Lupe Ontiveros, the Mexican-American star of As Good as it Gets and the TV show "Desperate Housewives", has died of liver cancer. She was 69. In addition to a long and successful career on film, television and the stage, Ontiveros was also one of the interviewees in the WIF Foundation Legacy Series.
Ontiveros has said that although she wanted to see a more diverse set of roles made available to Latina actors, she is proud of the work she has done each time she has played a maid or other working-class character: "I'm proud to represent those hands that labor in this country. I've given every maid I've ever portrayed soul and heart." In part because of her history in this role, she was chosen as the narrator for the documentary Maid in America.
One of Ontiveros' most prominent early movie roles was in the 1983 Gregory Nava film El Norte, in which she played a seamstress and maid who acts as mentor to a newly arrived immigrant girl from Guatemala. In a 2004 interview with the Dominican newspaper Listin Diario, she called El Norte "the film that always will remain in me... [it] tells the immigrants' story" when asked to name her favorite film from her long career. She played the housekeeper Rosalita, a Hispanic maid hired to assist in the packing and moving of the Walsh family in the hit adventure film The Goonies (1985) and a housekeeper in Dolly Dearest (1992).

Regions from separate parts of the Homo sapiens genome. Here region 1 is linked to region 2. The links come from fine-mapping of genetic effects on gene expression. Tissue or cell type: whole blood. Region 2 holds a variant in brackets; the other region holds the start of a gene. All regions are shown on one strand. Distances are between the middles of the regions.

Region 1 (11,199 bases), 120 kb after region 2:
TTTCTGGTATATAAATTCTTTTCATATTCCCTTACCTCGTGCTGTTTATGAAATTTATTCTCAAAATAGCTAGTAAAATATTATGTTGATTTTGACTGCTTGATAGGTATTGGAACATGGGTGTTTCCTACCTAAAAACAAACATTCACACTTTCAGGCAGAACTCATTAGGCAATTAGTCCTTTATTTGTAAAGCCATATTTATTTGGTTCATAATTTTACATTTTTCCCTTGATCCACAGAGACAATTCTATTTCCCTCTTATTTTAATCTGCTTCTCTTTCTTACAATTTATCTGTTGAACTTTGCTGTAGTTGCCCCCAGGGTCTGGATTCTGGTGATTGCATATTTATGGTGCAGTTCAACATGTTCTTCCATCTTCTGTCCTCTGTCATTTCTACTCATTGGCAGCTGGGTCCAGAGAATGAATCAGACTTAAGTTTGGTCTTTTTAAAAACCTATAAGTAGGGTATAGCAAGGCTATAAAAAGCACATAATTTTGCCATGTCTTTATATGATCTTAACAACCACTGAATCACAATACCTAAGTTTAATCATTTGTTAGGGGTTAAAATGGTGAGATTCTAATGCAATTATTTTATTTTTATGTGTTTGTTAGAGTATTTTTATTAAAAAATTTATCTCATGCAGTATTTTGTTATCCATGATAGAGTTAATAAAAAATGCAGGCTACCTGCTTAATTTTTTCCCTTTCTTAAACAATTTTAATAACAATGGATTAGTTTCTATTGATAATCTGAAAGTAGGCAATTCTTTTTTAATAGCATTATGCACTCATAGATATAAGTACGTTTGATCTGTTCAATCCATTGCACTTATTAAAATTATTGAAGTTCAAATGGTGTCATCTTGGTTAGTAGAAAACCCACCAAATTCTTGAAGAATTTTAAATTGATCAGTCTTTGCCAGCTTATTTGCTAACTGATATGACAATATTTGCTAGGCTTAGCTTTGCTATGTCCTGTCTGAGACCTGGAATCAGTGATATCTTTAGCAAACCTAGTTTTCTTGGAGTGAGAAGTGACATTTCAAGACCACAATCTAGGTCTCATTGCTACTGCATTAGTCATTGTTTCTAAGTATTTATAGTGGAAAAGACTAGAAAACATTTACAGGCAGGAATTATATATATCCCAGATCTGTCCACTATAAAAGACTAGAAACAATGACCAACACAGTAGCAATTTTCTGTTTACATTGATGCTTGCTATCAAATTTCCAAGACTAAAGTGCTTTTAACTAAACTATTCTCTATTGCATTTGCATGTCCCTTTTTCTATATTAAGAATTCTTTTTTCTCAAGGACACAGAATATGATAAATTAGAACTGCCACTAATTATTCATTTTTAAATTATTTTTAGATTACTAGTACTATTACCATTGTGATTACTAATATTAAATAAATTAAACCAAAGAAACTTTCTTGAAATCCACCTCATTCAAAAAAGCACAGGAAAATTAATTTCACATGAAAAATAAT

Ontiveros worked with Nava in subsequent films, including My Family/Mi Familia (1995) and Selena (1997) where she portrayed Yolanda Saldívar, the convicted murderer of Tejano singer. She also appeared in the Academy Award winning film As Good as It Gets directed by James L. Brooks and the critically acclaimed Storytelling directed by Todd Solondz.
In 2000, she was featured in the film Chuck & Buck, in which she played Beverly, a tough theater director who puts on a play written by one of the film's main characters. She has said in multiple interviews she accepted the role even before seeing the script, solely on the basis of being asked to play a character who was not defined by Hispanic ethnicity. For that role, she was nominated for Best Supporting Actress in a Motion Picture at the 2000 Independent Spirit Awards.